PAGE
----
IMCC Panel: Size Matters: The Case for Large Ocean Reserves

Chagos Marine Reserve-Global Ocean LegacyLess than half of 1 percent of our oceans are fully protected as no-take parks (areas where extractive and destructive activities are prohibited). By comparison, more than 15 times as much land area receives some kind of protection.

More than a century ago, countries acted to protect important landscapes such as Yellowstone National Park in the United States and Kruger National Park in South Africa. Today, we are just beginning to turn attention to protecting similarly significant places in our oceans.

Large, no-take marine reserves—comparable to large national parks on land—can benefit a broad array of species and critical habitats. Recognition of this potential has inspired a growing number of marine scientists (now at 271) from 40 countries to call for the establishment of a worldwide system of such reserves.

Maritime nations are also recognizing their vital responsibility to be global leaders in marine conservation. Last year, the United Kingdom designated the Chagos Marine Reserve in the Indian Ocean, creating the world's largest no-take marine reserve. Under consideration are more large sites, which, if designated, will significantly increase the protection of marine life and the ecosystems that sustain it.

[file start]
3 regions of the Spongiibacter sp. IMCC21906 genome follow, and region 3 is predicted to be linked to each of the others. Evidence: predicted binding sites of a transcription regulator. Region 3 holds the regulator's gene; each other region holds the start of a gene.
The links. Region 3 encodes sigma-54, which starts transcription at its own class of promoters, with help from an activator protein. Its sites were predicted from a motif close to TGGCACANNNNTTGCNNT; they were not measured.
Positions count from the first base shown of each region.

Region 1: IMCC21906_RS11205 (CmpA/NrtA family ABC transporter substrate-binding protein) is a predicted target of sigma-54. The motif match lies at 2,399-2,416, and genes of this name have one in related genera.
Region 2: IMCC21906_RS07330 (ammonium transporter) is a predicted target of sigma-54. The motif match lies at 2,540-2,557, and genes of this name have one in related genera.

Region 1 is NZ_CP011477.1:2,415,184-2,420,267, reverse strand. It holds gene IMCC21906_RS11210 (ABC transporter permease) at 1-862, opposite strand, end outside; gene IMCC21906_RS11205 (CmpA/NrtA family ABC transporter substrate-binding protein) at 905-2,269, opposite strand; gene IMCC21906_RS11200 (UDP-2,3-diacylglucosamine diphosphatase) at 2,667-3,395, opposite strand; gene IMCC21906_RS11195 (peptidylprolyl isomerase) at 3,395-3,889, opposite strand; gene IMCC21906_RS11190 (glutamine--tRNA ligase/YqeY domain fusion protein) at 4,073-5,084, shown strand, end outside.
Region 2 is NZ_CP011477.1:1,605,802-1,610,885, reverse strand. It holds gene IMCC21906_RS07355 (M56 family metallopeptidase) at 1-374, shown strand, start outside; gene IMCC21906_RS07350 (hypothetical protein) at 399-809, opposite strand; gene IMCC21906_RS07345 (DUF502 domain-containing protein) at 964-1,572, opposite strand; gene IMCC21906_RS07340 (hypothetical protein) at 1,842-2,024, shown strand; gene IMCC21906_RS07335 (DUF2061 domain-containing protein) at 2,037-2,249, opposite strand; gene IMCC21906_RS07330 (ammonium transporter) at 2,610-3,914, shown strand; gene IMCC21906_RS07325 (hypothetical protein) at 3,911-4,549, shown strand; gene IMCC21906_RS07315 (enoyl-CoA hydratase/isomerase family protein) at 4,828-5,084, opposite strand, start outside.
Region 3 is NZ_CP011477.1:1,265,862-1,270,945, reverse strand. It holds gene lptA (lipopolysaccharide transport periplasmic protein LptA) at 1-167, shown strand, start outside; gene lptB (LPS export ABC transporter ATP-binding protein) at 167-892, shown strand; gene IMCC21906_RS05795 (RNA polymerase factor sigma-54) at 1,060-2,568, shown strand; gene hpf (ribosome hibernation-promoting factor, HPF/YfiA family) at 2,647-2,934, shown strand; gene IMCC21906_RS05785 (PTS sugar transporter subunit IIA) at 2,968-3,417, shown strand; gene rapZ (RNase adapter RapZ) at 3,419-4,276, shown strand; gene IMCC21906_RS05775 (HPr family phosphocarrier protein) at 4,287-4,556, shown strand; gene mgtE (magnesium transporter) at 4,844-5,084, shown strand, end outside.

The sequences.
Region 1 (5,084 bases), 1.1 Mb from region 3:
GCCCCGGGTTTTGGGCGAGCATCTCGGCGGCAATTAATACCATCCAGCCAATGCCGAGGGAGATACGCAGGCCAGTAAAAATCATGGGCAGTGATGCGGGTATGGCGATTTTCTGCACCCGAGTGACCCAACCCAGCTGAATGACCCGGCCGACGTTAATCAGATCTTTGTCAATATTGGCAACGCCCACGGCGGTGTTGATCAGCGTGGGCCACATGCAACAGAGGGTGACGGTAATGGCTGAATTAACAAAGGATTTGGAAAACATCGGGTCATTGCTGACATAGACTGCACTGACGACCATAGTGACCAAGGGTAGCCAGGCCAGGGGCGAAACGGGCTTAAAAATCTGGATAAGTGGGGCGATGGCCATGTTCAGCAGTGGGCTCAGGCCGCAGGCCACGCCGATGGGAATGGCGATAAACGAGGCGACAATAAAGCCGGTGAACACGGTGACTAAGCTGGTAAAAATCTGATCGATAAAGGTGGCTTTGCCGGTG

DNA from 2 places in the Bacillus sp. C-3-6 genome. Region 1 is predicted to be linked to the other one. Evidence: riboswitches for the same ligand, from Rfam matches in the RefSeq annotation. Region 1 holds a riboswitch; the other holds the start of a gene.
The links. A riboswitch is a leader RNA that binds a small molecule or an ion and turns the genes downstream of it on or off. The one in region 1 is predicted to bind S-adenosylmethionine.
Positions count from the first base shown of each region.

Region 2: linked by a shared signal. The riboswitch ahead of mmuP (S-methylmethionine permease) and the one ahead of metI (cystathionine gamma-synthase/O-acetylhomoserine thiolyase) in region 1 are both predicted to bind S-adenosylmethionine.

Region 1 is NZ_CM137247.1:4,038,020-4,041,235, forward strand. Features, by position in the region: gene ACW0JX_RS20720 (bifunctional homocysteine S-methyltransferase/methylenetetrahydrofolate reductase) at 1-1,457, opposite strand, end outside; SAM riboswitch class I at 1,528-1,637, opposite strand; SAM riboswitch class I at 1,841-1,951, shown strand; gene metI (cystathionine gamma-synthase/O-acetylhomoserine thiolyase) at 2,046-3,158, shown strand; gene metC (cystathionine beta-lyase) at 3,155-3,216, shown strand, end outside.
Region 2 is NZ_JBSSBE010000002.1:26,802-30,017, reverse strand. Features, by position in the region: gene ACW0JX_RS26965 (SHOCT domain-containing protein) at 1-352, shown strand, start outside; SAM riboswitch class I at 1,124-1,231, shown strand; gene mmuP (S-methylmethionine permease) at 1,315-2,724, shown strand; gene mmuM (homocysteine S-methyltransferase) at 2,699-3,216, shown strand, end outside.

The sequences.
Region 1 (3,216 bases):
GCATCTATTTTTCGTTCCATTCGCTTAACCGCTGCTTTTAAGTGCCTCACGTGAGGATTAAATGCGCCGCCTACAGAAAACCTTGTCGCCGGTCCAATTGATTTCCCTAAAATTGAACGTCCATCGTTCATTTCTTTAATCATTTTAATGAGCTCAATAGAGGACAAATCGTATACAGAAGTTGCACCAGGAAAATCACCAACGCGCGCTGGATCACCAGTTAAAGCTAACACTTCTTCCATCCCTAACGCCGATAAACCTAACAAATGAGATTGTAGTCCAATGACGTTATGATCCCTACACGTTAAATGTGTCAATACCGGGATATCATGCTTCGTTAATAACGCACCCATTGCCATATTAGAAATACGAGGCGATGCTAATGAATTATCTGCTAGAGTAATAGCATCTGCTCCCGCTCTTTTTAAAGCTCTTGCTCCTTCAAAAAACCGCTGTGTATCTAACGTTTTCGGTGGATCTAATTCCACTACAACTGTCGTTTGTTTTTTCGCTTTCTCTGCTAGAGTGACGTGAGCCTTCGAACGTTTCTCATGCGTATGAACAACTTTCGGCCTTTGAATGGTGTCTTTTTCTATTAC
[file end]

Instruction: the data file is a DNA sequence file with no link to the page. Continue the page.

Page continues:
On May 15, the Global Ocean Legacy project of the Pew Environment Group will host the panel "Size Matters: The Case for Large Ocean Reserves" at the International Marine Conservation Congress in Victoria, British Columbia. Several experts will explore the scientific case for large, highly protected marine reserves and provide an overview of the initiatives that are under way to establish them:

Download the PDF flyer for Size Matters: the Case for Large Ocean Reserves. 

Media Contact: Laura Margison 202.540.6395

Topics: Oceans, Environment

Project: Global Ocean Legacy - Chagos, Global Ocean Legacy